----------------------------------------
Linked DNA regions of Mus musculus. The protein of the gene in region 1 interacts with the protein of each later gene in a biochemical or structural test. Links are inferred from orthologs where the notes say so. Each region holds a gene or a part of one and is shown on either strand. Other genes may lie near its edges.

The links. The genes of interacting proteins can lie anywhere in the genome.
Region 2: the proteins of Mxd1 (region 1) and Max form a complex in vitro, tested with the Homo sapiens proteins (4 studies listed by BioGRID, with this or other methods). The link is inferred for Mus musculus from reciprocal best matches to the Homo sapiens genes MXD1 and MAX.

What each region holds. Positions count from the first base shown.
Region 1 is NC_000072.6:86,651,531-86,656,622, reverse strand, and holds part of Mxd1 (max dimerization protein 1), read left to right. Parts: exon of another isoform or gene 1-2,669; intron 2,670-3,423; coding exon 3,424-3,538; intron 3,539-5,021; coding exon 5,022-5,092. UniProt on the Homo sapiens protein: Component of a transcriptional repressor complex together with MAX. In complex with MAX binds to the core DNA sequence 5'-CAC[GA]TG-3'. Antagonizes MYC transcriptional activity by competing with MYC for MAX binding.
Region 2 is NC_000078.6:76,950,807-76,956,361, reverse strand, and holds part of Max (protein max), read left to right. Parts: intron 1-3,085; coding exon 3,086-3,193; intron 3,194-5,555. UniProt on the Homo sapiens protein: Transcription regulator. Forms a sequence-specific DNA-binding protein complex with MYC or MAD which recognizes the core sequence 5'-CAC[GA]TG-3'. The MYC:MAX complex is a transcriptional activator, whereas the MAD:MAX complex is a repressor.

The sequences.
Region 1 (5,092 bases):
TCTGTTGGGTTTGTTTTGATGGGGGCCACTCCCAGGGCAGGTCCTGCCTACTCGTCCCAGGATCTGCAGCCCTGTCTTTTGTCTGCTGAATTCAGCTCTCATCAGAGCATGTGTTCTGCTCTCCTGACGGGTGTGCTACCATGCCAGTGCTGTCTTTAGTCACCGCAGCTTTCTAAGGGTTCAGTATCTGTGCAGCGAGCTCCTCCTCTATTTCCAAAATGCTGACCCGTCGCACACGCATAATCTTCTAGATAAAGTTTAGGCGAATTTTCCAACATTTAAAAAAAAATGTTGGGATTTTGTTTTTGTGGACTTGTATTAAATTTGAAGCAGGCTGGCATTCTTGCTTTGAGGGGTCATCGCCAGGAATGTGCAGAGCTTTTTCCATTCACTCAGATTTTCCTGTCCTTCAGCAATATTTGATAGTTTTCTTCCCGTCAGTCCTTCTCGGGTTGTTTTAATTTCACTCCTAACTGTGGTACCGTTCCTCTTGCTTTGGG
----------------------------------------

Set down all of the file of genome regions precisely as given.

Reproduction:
Linked DNA regions of Mus musculus. The protein of the gene in region 1 interacts with the protein of each later gene in a biochemical or structural test. Links are inferred from orthologs where the notes say so. Each region holds a gene or a part of one and is shown on either strand. Other genes may lie near its edges.

The links. The genes of interacting proteins can lie anywhere in the genome.
Region 2: the proteins of Mxd1 (region 1) and Max form a complex in vitro, tested with the Homo sapiens proteins (4 studies listed by BioGRID, with this or other methods). The link is inferred for Mus musculus from reciprocal best matches to the Homo sapiens genes MXD1 and MAX.

What each region holds. Positions count from the first base shown.
Region 1 is NC_000072.6:86,651,531-86,656,622, reverse strand, and holds part of Mxd1 (max dimerization protein 1), read left to right. Parts: exon of another isoform or gene 1-2,669; intron 2,670-3,423; coding exon 3,424-3,538; intron 3,539-5,021; coding exon 5,022-5,092. UniProt on the Homo sapiens protein: Component of a transcriptional repressor complex together with MAX. In complex with MAX binds to the core DNA sequence 5'-CAC[GA]TG-3'. Antagonizes MYC transcriptional activity by competing with MYC for MAX binding.
Region 2 is NC_000078.6:76,950,807-76,956,361, reverse strand, and holds part of Max (protein max), read left to right. Parts: intron 1-3,085; coding exon 3,086-3,193; intron 3,194-5,555. UniProt on the Homo sapiens protein: Transcription regulator. Forms a sequence-specific DNA-binding protein complex with MYC or MAD which recognizes the core sequence 5'-CAC[GA]TG-3'. The MYC:MAX complex is a transcriptional activator, whereas the MAD:MAX complex is a repressor.

The sequences.
Region 1 (5,092 bases):
TCTGTTGGGTTTGTTTTGATGGGGGCCACTCCCAGGGCAGGTCCTGCCTACTCGTCCCAGGATCTGCAGCCCTGTCTTTTGTCTGCTGAATTCAGCTCTCATCAGAGCATGTGTTCTGCTCTCCTGACGGGTGTGCTACCATGCCAGTGCTGTCTTTAGTCACCGCAGCTTTCTAAGGGTTCAGTATCTGTGCAGCGAGCTCCTCCTCTATTTCCAAAATGCTGACCCGTCGCACACGCATAATCTTCTAGATAAAGTTTAGGCGAATTTTCCAACATTTAAAAAAAAATGTTGGGATTTTGTTTTTGTGGACTTGTATTAAATTTGAAGCAGGCTGGCATTCTTGCTTTGAGGGGTCATCGCCAGGAATGTGCAGAGCTTTTTCCATTCACTCAGATTTTCCTGTCCTTCAGCAATATTTGATAGTTTTCTTCCCGTCAGTCCTTCTCGGGTTGTTTTAATTTCACTCCTAACTGTGGTACCGTTCCTCTTGCTTTGGG